REALLY? – Now the IRS Can Keep Me from a Vacation in the Bahamas?

by Tom Buck

Our government is really on a roll. The latest bit of chicanery showed up as part of the Fixing America’s Surface Transportation (FAST) Act. I’m not too sure what this has to do with the revoking of my passport, but such are the ways of our elected “statesmen and women”.

The IRS was given power under this Act, made official with the President’s signature just last month. Under this Act the Treasury (read IRS) can be authorized to “deny, revoke, or limit the passport of a taxpayer” with a tax debt in excess of $50,000. The law refers to debt this size as being a “seriously delinquent tax debt”.

In my experience, any new law, even if the writers are careful with their definitions and explanations (not necessarily a trait one would think of laying at the feet of our fearless representatives) is subject to some degree of interpretation before everyone agrees on how, when and where it should be applied.

That is the rub when it comes to this Act:
• Does the $50,000 include penalties and interest? Since there is no clarification, one would assume the IRS will say that it does.
• Does the $50,000 apply to ALL tax debt or for each year of tax debt? Again it is likely for the IRS to decide that ALL tax debt is included.
• Why would Congress want to restrict foreign travel? Are Americans with no criminal background (but having a tax debt) to be kept from travel to other countries? Does the government even have the right to deny this if it is my “right” as a citizen? Are they afraid a tax debtor will flee the country to avoid the debt?
• Perhaps the most important point – Will the IRS be allowed to act unilaterally, with no right to appeal? Will I lose my right to due process before my travel rights are taken away?
• If I get tagged with this loss of rights, what’s next? Being placed on a no fly list? Being refused the right to own a gun?

So what am I supposed to do if I get caught up in this circumstance and I need to travel using my passport? At present, unless or until someone comes up with another way, it appears that I will have to get on board with the IRS and arrange to deal with my bill.

And exactly how do I accomplish this? I arrange to liquidate the tax debt (pay it off, for Rush’s Loma Linda listeners) by making an installment agreement or making an Offer-In-Compromise (OIC).

The statute specifically indicates that the tax debt must be one for which a lien or levy notice has been issued, by certified mail (see two of my previous posts on liens and on levies). When I receive the notification, I immediately contact my tax pro (Buck, CPA llc in case you forgot who is giving you this valuable information) or prepare to do it myself.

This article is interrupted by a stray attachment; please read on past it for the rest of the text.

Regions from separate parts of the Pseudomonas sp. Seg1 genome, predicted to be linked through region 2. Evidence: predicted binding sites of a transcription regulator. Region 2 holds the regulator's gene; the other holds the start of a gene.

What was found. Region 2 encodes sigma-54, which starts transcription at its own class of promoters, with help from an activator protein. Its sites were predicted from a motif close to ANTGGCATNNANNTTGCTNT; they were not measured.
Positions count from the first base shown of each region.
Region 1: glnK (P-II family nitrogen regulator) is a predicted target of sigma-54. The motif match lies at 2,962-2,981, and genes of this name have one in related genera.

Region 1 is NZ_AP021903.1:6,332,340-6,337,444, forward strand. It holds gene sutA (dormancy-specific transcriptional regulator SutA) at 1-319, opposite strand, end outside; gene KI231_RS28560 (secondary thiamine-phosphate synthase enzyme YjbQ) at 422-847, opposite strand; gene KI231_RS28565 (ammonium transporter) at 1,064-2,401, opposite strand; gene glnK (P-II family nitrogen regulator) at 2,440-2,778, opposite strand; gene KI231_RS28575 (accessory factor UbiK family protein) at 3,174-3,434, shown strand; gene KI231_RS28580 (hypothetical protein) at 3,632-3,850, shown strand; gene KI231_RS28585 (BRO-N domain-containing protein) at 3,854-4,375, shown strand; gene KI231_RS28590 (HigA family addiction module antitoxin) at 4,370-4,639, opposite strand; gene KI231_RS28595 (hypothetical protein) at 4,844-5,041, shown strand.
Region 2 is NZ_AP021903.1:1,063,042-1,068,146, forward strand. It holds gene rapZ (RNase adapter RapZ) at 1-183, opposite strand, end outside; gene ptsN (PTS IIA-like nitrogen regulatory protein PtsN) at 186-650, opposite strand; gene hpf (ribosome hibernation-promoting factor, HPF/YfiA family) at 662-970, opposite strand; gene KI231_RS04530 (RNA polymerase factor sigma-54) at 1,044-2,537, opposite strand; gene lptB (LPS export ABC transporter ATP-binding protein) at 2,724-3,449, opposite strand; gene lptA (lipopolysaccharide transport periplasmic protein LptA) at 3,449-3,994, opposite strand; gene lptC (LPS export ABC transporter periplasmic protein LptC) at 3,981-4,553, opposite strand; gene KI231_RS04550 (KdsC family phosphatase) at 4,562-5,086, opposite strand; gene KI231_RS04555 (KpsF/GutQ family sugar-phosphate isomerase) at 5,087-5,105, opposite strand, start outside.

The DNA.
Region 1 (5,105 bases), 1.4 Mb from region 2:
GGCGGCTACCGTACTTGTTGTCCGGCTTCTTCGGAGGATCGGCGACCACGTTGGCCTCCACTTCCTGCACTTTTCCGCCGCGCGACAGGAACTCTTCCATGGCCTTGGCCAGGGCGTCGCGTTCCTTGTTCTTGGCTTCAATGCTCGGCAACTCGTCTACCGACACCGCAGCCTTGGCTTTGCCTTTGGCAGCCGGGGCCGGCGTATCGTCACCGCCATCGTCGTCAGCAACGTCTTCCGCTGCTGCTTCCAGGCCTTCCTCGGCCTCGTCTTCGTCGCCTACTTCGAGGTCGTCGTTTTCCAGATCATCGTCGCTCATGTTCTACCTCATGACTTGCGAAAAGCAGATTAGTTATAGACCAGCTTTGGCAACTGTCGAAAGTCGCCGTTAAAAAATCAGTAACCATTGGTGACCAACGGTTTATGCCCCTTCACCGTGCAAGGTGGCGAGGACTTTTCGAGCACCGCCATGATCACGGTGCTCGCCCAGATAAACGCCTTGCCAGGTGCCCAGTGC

In any event, I file a Collection Due Process (CDP) hearing request within the 30 days allowed by statute. (I do this on time because I remember being told before in this blog that the number one most important thing to remember about the IRS is to always open mail from them.) Now I will be provided the opportunity to negotiate a payoff method with the IRS and free up my passport.

The process of arranging one of these pay off methods could see me paying anything from zero up to the full amount of the tax debt depending on my financial situation at the time.

We have many clients who have a monthly installment payment amount of zero and the IRS has placed the account into non-collectible status. For numerous others we have submitted successful OICs in which the IRS agreed to accept pennies on the dollar.

Please understand that OICs are part science (we have to submit all of the information prescribed by the IRS) and part art (where we try to find to best solution for our clients based on over thirty years’ experience in successfully negotiating these OICs).

I reiterate my feelings about the work that I do in helping clients with IRS problems: This is how I get my jollies; this is what gives me satisfaction and makes me feel alive: this makes me feel that I am contributing to the peace of mind and well-being of others.

The IRS is a formidable opponent, but like all huge bureaucracies, they often don’t get it right. That is why I came up with our company motto: Defending our fellow citizens against their government by making sure the IRS obeys the rules. Let us hear from you if you need help and, please, pass the word along to others who might have an IRS problem.